Quantifying the value that design adds in a PPP project is no easy feat. Often the value doesn’t reveal itself until well into the life-cycle of the asset, when its ability to withstand demographic, environmental or technological changes is put to the test.
Any upfront value may be completely eroded by factors like urbanization, disaggregation of distribution networks, climate change, new technology or legislation, for example. To create value across the whole life-cycle, the asset must be designed with these changes in mind.
But how feasible is it for designers to effectively predict the long term value of an asset, 10-20 years into the future?
And aside from contractual obligations to do with physical durability, is there any incentive for designers to implement adaptable features that may endure these changes? In the current paradigm, they simply present upfront value, get paid and move on to the next project.
For complex ventures, in which there are performance criteria for people using the asset, this can present a real issue. Can train station infrastructure accommodate a significant population increase, or cope with an unprecedented weather event, for example? Can a prison fulfill new policies relating to inmate rehabilitation, deal with changes in bail law, or comply with new security regulations? Can a school enable new models of teaching? Can a hospital effectively deliver during a pandemic? The list goes on.
AECOM Director Geoff Hardy, who is due to speak at Informa’s National PPP Summit next month in Melbourne, cites a new model which is beginning to emerge in the USA, and more recently Canada.
Geoff Hardy, Industry Director – Strategic Planning & Advisory, AECOM is due to speak at the National PPP Summit in Melbourne this November.
In this model, designers take on a permanent role for the entire life-cycle of the asset. They join the consortia and have continual input regarding the operational aspects of the project, including maintenance and redesign, as required by external demands. They may reduce their fees upfront if they can recover them by participating over a 20-year concession period.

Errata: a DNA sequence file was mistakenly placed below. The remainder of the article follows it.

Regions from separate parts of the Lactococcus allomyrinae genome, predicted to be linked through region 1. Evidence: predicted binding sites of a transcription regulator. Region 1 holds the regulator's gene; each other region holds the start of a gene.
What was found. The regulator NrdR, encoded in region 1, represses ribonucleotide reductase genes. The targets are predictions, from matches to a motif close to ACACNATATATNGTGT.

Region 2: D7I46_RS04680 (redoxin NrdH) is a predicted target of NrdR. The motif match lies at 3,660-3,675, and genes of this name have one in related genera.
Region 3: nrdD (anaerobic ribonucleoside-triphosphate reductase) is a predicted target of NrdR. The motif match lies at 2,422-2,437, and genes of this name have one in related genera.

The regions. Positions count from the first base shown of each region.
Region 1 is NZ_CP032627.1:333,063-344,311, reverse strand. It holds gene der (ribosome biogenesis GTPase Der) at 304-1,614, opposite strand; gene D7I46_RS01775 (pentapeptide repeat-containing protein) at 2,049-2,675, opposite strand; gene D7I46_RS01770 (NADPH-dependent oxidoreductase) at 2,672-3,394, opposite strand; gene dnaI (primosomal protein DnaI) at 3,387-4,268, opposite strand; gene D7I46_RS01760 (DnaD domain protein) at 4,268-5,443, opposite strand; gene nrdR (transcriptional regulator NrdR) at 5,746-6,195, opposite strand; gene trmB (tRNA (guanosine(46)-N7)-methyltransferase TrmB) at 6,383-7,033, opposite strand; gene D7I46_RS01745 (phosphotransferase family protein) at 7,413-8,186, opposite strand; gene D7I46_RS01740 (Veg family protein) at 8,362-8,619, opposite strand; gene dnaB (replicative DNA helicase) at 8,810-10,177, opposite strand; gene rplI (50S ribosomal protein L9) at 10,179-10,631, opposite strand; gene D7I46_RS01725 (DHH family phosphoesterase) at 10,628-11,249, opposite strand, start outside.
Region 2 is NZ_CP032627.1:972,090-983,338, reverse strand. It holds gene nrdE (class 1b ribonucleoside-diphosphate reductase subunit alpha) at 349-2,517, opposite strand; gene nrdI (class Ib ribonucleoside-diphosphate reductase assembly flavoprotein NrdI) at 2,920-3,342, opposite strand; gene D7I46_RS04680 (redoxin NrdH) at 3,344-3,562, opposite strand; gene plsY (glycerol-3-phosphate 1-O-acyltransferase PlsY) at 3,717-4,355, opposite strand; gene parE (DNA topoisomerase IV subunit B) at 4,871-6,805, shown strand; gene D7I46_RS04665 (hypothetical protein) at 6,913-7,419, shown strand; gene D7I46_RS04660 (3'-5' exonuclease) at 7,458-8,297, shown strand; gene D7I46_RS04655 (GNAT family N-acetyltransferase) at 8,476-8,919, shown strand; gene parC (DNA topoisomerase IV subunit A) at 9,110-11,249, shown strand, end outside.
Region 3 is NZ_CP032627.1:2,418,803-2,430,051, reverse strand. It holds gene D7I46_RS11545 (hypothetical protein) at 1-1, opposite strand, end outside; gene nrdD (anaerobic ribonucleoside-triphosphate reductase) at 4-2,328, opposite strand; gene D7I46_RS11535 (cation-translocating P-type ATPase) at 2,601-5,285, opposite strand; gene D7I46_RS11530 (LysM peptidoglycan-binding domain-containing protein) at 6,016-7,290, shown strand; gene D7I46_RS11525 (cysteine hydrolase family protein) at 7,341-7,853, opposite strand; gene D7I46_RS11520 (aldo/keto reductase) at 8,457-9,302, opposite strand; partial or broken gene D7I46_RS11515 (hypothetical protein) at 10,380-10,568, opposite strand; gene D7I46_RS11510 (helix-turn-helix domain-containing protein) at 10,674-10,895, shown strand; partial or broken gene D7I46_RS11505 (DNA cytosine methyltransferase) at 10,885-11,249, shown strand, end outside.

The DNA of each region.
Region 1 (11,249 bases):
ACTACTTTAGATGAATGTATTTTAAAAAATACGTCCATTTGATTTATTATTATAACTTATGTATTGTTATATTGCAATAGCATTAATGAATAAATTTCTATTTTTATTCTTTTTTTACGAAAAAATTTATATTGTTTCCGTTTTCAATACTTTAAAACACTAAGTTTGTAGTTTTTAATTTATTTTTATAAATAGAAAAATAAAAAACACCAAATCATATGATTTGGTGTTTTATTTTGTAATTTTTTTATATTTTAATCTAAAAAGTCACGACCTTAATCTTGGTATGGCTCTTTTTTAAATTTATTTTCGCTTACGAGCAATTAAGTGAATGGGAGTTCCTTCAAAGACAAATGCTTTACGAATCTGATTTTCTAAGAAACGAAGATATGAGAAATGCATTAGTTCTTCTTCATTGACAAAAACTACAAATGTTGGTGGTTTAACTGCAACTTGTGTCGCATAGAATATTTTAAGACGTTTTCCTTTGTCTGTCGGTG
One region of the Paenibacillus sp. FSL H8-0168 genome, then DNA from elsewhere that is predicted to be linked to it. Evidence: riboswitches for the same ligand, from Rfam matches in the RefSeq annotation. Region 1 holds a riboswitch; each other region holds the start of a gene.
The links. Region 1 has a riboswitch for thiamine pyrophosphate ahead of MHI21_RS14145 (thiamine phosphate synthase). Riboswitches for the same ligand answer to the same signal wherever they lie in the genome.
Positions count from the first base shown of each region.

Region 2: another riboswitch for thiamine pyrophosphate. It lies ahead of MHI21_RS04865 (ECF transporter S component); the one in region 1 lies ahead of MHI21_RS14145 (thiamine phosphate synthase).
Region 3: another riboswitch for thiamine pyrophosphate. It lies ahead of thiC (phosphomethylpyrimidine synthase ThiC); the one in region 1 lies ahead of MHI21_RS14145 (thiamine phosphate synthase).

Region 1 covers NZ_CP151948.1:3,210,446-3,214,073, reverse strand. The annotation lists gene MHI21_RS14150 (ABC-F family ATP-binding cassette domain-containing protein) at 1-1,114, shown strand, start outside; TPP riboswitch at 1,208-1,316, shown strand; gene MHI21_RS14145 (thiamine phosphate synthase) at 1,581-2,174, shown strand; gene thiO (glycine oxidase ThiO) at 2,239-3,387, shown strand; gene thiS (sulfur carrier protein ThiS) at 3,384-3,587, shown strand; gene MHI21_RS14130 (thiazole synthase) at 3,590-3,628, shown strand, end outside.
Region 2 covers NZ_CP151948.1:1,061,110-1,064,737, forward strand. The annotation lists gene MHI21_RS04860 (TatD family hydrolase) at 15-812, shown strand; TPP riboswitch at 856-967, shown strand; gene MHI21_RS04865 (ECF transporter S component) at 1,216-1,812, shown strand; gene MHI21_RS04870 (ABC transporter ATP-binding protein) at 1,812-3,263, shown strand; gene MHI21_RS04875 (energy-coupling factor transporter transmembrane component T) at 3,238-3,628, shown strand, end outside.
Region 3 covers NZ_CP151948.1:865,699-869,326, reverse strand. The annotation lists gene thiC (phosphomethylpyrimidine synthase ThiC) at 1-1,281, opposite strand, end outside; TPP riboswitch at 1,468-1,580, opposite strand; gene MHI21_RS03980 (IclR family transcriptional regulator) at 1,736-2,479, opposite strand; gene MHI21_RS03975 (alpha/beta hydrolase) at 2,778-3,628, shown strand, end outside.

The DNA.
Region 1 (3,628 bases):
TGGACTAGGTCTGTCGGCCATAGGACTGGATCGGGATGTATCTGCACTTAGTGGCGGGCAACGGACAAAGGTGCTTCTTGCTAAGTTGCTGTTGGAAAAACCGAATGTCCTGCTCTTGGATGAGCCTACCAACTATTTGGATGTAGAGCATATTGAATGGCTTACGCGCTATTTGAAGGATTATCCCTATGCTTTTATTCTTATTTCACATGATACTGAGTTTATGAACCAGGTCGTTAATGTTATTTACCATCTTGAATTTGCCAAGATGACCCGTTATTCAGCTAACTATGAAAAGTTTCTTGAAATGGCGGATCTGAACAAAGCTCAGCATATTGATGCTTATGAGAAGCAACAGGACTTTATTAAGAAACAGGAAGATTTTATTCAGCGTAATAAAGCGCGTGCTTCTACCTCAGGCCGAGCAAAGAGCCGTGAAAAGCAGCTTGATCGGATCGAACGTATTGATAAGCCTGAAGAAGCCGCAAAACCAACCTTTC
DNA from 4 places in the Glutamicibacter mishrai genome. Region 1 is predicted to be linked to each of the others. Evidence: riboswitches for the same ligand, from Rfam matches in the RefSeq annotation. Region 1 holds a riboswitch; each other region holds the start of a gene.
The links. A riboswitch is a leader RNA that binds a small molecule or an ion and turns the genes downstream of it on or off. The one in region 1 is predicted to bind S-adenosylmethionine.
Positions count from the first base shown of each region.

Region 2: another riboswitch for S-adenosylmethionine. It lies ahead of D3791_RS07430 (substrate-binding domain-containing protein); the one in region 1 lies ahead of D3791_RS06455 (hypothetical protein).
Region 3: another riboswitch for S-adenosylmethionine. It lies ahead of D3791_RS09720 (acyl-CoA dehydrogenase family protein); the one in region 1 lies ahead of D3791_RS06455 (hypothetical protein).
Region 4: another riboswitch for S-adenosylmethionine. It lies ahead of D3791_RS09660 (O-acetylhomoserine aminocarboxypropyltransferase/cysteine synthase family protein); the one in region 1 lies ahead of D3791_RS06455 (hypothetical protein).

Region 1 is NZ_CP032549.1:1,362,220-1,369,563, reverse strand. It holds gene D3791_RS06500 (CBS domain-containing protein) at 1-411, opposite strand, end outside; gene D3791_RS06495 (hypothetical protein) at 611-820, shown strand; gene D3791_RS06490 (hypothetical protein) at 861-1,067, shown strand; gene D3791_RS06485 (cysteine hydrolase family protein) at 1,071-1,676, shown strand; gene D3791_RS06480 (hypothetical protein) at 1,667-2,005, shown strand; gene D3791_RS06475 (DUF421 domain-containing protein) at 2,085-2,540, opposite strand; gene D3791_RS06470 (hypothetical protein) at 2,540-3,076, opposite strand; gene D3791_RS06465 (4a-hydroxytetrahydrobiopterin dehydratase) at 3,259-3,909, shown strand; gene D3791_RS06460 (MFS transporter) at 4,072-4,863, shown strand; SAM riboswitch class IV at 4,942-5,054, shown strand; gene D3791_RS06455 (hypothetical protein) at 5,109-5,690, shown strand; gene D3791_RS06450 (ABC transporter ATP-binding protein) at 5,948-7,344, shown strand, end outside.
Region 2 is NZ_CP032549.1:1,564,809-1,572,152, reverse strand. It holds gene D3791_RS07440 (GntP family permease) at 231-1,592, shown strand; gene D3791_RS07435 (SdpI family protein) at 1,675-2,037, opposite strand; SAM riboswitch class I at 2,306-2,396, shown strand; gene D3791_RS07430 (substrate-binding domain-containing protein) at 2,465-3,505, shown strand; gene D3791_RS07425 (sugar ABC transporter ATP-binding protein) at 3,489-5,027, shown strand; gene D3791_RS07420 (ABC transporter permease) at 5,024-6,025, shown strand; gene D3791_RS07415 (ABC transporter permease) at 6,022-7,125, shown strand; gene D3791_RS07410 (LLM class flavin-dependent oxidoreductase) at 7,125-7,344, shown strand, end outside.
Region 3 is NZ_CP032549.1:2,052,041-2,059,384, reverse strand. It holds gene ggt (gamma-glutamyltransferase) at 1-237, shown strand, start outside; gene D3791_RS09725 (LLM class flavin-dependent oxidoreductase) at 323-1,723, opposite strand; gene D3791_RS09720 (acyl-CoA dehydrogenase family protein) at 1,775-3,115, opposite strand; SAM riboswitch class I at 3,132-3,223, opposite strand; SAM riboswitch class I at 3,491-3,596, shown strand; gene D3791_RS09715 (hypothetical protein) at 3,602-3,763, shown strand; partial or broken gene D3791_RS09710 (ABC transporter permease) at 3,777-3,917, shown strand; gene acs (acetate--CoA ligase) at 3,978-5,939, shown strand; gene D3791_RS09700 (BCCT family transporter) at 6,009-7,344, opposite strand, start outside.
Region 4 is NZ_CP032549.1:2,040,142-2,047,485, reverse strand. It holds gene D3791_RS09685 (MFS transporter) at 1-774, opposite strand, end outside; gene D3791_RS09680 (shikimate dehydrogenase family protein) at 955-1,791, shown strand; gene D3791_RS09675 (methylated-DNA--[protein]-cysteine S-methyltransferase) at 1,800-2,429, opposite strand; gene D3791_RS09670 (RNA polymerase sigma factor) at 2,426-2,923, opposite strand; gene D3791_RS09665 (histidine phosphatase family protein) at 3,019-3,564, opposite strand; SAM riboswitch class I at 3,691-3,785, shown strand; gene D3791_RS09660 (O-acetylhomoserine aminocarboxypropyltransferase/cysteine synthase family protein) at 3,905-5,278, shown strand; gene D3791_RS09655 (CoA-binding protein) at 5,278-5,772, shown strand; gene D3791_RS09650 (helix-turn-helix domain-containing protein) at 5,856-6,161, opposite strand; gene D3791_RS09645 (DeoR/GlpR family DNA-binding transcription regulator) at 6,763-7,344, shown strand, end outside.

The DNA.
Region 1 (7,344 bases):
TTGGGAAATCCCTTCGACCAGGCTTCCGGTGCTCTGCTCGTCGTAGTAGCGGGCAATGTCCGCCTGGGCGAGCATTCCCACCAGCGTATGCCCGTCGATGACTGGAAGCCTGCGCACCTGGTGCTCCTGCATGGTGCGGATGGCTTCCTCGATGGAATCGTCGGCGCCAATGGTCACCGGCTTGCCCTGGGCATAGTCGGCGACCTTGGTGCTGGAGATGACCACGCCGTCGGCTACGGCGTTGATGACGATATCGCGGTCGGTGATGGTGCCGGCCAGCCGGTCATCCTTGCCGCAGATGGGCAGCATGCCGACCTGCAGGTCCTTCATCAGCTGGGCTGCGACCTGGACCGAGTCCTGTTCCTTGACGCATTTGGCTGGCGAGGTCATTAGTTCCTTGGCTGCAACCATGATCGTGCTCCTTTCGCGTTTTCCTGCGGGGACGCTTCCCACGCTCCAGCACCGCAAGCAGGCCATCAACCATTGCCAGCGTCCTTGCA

Geoff argues that this different paradigm of thinking creates greater accountability for designers, which in turn creates better infrastructure and improved financial outcomes.
“How do you expect a designer to create real and meaningful value when they have to imagine so far into the future, including things that they cannot be certain of”, Geoff tells Informa ahead of his presentation at the Summit.
“Designers that stay for the full life cycle have a great deal of insight to contribute to the optimization of maintenance expenditure. They ensure that detailed knowledge of the original design features are not lost and therefore value is maintained as things change”.
So what’s in it for the designer?
“Globalization of the design market is pushing down prices to the point that designers are struggling in a commoditized market”, says Geoff. He argues that this proposed model is a win-win situation, in which designers can better commercialize their input and end users can profit from improved assets and greater cost-effectiveness.
Success stories of the new model, emerging from across the pond, are beginning to arouse interest among government departments and agencies within Australia.
Geoff will disclose full details of these success stories at next month’s Summit and discuss the financial and operational considerations of implementing this new approach to PPP value add.